Carly is deeply attuned to the sensory and emotional context of each moment. This she resonates with social-emotional context like a tuning fork. What I don’t think most adults understand is how little words mean to new human beings at this age. And, most adults are completely insensitive to the disassociation that happens, the abandonment young children feel when our heads become filled with all that chatter percolating in our mind, pop-culture, the daily not-news, gossip, politics, philosophy, YouTube, pawing our precious phones or heaven forbid texting.

Quieting down and resonating with Carly’s world I discovered that most of my random and habitual brain farts are a waste of attention. Clearly what passes for news is, with rare exception, a waste. We can add all the overpaid corporate entertainers, professional athletes and politicians to the waste of attention list. And OMG, so much of the virtual stuff on YouTube, commercial television, texting, Instagram, Facebook and email blast drain our vital attention like multiple flat tires. All of this, from Carly’s perspective, is a distraction from what really matters; each is a form of self-absorbed isolation masquerading as connection.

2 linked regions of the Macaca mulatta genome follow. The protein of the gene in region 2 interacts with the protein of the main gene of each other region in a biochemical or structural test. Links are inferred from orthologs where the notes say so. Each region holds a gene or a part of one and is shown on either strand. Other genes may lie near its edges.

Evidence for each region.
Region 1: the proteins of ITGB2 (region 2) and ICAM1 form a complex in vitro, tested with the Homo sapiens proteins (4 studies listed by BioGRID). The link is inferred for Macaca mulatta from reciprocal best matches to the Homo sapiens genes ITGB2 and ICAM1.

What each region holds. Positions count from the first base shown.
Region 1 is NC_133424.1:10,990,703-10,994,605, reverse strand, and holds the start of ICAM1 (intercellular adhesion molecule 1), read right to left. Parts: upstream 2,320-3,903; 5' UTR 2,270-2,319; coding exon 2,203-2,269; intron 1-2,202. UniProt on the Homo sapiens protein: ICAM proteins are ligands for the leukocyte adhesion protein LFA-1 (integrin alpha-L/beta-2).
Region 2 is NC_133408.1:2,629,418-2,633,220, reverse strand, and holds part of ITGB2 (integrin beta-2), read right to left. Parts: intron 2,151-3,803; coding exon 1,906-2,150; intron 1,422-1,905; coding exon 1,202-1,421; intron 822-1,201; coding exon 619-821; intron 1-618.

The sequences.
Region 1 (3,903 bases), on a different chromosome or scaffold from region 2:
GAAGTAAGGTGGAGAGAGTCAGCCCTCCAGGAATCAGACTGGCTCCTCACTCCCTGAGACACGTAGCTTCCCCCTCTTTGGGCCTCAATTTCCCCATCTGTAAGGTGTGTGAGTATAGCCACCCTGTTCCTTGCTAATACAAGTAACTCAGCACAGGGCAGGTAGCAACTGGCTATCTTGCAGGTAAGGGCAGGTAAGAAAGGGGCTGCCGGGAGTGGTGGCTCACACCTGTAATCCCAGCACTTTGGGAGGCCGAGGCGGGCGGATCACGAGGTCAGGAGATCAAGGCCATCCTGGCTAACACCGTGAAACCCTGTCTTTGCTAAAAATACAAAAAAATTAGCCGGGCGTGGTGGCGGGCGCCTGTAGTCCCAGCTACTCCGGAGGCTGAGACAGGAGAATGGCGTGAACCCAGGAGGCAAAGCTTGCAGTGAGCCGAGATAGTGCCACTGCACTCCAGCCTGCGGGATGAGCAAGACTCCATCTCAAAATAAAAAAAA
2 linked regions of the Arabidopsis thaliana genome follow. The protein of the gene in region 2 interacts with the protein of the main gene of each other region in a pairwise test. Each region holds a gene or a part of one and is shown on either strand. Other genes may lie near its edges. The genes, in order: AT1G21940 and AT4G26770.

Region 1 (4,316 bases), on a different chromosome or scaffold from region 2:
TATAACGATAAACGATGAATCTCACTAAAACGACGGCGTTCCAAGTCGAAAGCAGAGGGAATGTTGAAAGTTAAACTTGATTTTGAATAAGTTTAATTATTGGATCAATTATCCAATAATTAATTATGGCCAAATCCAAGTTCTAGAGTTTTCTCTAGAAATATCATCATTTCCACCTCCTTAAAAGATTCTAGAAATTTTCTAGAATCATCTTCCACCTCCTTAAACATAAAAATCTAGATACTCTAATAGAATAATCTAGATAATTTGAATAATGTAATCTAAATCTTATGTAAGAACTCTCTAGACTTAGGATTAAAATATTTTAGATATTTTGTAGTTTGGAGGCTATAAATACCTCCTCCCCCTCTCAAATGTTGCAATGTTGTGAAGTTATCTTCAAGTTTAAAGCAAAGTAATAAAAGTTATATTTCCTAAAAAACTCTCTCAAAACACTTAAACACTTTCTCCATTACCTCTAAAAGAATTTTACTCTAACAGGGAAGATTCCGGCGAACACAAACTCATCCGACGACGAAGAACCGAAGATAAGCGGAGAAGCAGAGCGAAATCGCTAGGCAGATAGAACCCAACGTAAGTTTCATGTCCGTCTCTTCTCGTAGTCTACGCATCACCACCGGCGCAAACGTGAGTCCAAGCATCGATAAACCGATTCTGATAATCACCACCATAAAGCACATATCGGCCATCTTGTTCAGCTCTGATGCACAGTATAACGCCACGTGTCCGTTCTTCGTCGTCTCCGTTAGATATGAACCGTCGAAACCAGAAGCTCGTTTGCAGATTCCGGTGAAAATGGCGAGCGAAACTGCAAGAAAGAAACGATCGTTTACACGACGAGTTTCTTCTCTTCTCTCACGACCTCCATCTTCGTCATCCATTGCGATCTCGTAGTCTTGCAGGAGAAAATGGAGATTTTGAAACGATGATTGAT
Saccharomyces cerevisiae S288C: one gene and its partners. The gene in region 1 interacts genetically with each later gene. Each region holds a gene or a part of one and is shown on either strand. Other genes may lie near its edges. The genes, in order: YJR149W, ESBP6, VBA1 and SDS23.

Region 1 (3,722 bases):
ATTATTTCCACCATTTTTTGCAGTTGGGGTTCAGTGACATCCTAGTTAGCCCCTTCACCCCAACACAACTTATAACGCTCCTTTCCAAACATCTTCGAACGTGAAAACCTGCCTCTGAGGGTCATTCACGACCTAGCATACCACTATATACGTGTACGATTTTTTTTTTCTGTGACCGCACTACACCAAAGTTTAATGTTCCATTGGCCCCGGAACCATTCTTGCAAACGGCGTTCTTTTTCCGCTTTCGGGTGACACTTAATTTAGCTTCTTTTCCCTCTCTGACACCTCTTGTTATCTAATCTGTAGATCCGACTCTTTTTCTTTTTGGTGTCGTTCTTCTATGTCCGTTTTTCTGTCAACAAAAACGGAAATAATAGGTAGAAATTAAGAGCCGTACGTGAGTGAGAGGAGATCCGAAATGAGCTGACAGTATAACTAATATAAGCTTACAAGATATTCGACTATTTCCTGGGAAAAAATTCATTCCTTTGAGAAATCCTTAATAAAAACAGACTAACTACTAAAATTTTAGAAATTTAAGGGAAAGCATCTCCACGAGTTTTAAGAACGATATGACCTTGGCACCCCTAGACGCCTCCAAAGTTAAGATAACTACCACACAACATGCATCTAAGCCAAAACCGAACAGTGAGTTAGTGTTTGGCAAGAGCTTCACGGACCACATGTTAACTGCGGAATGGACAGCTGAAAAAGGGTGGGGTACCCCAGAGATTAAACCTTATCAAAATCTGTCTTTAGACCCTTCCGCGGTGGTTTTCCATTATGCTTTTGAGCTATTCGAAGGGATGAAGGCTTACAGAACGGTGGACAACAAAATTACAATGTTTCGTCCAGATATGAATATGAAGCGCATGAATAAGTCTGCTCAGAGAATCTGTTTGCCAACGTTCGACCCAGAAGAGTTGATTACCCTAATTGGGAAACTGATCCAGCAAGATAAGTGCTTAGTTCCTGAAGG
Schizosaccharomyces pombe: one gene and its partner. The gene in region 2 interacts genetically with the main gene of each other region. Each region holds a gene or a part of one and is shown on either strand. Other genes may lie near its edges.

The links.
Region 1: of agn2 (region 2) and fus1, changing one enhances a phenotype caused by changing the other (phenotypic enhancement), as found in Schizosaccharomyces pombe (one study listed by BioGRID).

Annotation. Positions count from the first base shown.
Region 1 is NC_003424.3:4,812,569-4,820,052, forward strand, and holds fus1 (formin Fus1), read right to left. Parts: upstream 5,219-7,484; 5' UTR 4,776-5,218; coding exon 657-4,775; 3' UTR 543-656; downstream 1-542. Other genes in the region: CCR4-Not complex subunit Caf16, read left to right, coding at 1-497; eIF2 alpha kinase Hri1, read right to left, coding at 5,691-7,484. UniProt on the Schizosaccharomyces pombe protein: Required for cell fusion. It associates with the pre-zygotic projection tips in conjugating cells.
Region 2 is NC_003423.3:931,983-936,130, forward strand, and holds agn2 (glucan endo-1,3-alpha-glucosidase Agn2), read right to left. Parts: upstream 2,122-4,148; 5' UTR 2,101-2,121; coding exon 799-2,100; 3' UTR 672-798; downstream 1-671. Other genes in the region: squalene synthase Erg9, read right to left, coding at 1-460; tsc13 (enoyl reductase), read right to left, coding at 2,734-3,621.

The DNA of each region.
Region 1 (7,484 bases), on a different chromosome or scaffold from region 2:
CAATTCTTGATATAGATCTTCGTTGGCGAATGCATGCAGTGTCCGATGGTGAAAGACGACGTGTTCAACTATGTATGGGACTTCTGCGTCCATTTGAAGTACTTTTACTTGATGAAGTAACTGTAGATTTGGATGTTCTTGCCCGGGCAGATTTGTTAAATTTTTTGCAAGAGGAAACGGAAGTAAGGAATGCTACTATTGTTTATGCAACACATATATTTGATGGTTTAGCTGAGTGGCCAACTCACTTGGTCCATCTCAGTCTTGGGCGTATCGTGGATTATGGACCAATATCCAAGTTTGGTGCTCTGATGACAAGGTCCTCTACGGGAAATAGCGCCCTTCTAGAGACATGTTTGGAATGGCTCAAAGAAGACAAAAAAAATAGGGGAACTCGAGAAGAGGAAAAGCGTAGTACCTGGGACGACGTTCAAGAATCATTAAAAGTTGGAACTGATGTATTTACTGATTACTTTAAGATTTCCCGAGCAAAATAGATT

Years ago Sesame Street was promoted as an early reading program. Remember, ‘today’s show is brought to you by the letter S.’ Everyone loved Bert, Ernie and Oscar. Later the long term studies came in showing that the more time a child watched Sesame Street the lower his or her reading skills. I predict the same thing is going on with virtual-reality-relationships. The narcissist can be in a room full of people but he or she only sees themselves. Like the innocent little boy in The King Has No Clothes Carly sees virtual-relationships as they are, distractions from what is real.